During the French Revolution, a mysterious English nobleman known only as The Scarlet Pimpernel (a humble wayside flower), snatches French aristos from the jaws of the guillotine, while posing as the foppish Sir Percy Blakeney in society. Percy falls for and marries the beautiful actress Marguerite St. Just, but she is involved with Chauvelin and Robespierre, and Percy's marriage to her may endanger the Pimpernel's plans to save the little Dauphin.
Did You Know?
The dramatic scene performed on stage by Marguerite, and later by Louise, is from "Phaedra" by Jean Racine (1677). See more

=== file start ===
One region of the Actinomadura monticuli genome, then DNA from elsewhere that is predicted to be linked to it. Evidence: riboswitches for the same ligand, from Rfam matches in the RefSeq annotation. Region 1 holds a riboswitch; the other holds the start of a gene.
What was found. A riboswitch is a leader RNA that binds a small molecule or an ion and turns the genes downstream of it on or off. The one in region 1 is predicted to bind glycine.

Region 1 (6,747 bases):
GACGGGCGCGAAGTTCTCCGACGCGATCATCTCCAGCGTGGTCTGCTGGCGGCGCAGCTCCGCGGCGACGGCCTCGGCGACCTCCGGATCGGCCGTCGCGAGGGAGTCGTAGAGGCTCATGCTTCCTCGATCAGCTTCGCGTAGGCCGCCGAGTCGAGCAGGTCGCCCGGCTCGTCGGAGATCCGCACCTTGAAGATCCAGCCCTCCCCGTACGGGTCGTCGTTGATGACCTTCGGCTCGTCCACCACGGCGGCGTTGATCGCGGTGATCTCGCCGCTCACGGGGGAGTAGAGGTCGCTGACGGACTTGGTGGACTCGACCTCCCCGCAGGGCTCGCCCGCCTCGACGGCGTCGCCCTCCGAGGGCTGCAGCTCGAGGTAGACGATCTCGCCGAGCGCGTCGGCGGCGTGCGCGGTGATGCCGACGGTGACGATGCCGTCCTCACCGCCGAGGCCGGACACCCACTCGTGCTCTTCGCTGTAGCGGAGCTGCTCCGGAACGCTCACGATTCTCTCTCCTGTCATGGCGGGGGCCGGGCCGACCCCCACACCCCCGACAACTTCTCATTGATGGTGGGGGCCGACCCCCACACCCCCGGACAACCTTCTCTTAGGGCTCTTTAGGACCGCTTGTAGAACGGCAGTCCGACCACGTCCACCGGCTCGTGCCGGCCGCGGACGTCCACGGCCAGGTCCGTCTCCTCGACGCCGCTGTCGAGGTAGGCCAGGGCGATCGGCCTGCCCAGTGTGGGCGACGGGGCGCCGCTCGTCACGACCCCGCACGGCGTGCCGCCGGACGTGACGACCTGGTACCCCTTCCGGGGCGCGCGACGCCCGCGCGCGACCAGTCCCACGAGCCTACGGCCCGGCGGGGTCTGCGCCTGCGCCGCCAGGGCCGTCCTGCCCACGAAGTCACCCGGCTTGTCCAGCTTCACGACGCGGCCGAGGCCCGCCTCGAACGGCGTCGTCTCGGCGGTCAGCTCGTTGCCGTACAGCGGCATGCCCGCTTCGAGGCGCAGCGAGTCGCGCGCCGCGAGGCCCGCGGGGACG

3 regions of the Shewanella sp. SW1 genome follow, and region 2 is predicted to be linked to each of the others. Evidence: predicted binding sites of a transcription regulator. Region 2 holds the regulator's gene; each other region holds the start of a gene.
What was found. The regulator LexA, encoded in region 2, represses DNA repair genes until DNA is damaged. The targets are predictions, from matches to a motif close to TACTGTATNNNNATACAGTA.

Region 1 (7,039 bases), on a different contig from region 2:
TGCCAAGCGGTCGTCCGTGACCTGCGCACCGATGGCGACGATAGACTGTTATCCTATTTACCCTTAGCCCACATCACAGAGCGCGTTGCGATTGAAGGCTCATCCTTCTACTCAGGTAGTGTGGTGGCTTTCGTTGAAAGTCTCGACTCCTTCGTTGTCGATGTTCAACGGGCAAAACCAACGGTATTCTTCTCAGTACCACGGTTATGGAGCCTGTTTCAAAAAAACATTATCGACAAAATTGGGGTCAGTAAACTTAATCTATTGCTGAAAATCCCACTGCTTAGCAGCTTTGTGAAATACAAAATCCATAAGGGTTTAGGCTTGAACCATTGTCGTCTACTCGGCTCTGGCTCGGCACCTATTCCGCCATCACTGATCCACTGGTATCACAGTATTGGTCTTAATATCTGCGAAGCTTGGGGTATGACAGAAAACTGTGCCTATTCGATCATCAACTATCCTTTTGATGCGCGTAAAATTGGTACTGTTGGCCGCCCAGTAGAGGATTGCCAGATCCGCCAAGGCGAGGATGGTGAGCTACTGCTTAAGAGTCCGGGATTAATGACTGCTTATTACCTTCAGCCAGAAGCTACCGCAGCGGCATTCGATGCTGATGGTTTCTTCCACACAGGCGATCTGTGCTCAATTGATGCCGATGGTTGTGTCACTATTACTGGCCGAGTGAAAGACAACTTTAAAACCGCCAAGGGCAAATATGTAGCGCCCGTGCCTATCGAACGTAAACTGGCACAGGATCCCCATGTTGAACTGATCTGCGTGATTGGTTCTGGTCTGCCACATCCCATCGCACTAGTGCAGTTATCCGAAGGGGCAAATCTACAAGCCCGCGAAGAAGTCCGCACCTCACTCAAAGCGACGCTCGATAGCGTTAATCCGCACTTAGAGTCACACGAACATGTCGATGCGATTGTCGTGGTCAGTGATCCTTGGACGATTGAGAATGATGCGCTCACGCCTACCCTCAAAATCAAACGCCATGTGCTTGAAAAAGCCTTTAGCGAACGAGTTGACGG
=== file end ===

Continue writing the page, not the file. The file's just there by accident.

During the chase after he rescues the dauphin, Percy reacts as if he's shot, but his clothing shows no sign of damage from the bullet. Also, flintlock pistols had a very short effective range. If a soldier had really hit him, Percy couldn't have been so far ahead that the soldiers didn't see where he went after the wagon tipped over. See more
Ceased? I will love her to the day I die. That is the tragedy.
Version of The Scarlet Pimpernel